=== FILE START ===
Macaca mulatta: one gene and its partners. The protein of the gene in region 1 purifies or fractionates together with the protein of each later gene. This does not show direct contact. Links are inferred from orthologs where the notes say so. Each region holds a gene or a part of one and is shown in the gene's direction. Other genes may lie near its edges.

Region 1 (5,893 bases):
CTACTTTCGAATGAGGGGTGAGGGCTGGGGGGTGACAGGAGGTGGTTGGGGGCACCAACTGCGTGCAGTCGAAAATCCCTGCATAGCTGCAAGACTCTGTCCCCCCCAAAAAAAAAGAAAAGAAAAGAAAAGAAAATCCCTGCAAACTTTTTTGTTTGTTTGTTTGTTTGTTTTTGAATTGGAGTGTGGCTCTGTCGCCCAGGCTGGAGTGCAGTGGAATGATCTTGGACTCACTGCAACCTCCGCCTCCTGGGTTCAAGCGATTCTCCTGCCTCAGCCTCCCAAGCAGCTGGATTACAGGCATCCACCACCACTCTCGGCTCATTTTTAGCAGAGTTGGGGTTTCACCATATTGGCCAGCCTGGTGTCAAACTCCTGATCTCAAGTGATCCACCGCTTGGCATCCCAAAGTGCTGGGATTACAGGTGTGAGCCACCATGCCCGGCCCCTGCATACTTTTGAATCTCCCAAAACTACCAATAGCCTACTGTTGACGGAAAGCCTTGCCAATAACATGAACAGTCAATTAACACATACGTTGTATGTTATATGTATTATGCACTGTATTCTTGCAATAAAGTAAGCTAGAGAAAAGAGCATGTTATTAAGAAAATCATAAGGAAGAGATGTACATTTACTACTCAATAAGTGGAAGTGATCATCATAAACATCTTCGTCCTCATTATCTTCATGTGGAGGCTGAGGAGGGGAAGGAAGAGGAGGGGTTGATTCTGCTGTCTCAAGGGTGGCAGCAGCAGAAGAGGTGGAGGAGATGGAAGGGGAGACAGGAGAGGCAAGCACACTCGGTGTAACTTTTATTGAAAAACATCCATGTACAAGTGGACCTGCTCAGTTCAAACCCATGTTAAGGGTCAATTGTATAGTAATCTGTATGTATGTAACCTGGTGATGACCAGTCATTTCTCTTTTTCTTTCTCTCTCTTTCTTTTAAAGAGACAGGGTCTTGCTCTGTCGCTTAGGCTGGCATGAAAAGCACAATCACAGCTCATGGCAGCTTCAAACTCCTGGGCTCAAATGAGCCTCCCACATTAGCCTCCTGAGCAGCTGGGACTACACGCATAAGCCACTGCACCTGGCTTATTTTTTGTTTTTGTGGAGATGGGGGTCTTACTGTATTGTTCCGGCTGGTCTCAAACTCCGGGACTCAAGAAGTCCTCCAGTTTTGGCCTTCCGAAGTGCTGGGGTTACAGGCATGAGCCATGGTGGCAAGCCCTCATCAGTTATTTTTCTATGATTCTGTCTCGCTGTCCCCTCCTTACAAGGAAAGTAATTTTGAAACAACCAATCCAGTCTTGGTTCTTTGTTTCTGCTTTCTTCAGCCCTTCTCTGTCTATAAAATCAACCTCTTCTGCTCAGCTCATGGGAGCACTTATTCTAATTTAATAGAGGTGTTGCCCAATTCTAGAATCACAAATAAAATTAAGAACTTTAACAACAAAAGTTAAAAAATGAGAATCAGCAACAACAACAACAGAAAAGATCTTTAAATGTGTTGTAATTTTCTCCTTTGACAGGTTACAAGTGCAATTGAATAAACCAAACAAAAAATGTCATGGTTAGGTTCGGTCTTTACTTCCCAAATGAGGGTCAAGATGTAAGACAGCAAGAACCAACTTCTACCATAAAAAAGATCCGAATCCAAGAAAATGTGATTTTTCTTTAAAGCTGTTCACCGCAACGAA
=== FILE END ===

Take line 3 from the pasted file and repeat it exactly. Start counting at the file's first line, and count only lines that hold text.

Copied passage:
CTACTTTCGAATGAGGGGTGAGGGCTGGGGGGTGACAGGAGGTGGTTGGGGGCACCAACTGCGTGCAGTCGAAAATCCCTGCATAGCTGCAAGACTCTGTCCCCCCCAAAAAAAAAGAAAAGAAAAGAAAAGAAAATCCCTGCAAACTTTTTTGTTTGTTTGTTTGTTTGTTTTTGAATTGGAGTGTGGCTCTGTCGCCCAGGCTGGAGTGCAGTGGAATGATCTTGGACTCACTGCAACCTCCGCCTCCTGGGTTCAAGCGATTCTCCTGCCTCAGCCTCCCAAGCAGCTGGATTACAGGCATCCACCACCACTCTCGGCTCATTTTTAGCAGAGTTGGGGTTTCACCATATTGGCCAGCCTGGTGTCAAACTCCTGATCTCAAGTGATCCACCGCTTGGCATCCCAAAGTGCTGGGATTACAGGTGTGAGCCACCATGCCCGGCCCCTGCATACTTTTGAATCTCCCAAAACTACCAATAGCCTACTGTTGACGGAAAGCCTTGCCAATAACATGAACAGTCAATTAACACATACGTTGTATGTTATATGTATTATGCACTGTATTCTTGCAATAAAGTAAGCTAGAGAAAAGAGCATGTTATTAAGAAAATCATAAGGAAGAGATGTACATTTACTACTCAATAAGTGGAAGTGATCATCATAAACATCTTCGTCCTCATTATCTTCATGTGGAGGCTGAGGAGGGGAAGGAAGAGGAGGGGTTGATTCTGCTGTCTCAAGGGTGGCAGCAGCAGAAGAGGTGGAGGAGATGGAAGGGGAGACAGGAGAGGCAAGCACACTCGGTGTAACTTTTATTGAAAAACATCCATGTACAAGTGGACCTGCTCAGTTCAAACCCATGTTAAGGGTCAATTGTATAGTAATCTGTATGTATGTAACCTGGTGATGACCAGTCATTTCTCTTTTTCTTTCTCTCTCTTTCTTTTAAAGAGACAGGGTCTTGCTCTGTCGCTTAGGCTGGCATGAAAAGCACAATCACAGCTCATGGCAGCTTCAAACTCCTGGGCTCAAATGAGCCTCCCACATTAGCCTCCTGAGCAGCTGGGACTACACGCATAAGCCACTGCACCTGGCTTATTTTTTGTTTTTGTGGAGATGGGGGTCTTACTGTATTGTTCCGGCTGGTCTCAAACTCCGGGACTCAAGAAGTCCTCCAGTTTTGGCCTTCCGAAGTGCTGGGGTTACAGGCATGAGCCATGGTGGCAAGCCCTCATCAGTTATTTTTCTATGATTCTGTCTCGCTGTCCCCTCCTTACAAGGAAAGTAATTTTGAAACAACCAATCCAGTCTTGGTTCTTTGTTTCTGCTTTCTTCAGCCCTTCTCTGTCTATAAAATCAACCTCTTCTGCTCAGCTCATGGGAGCACTTATTCTAATTTAATAGAGGTGTTGCCCAATTCTAGAATCACAAATAAAATTAAGAACTTTAACAACAAAAGTTAAAAAATGAGAATCAGCAACAACAACAACAGAAAAGATCTTTAAATGTGTTGTAATTTTCTCCTTTGACAGGTTACAAGTGCAATTGAATAAACCAAACAAAAAATGTCATGGTTAGGTTCGGTCTTTACTTCCCAAATGAGGGTCAAGATGTAAGACAGCAAGAACCAACTTCTACCATAAAAAAGATCCGAATCCAAGAAAATGTGATTTTTCTTTAAAGCTGTTCACCGCAACGAA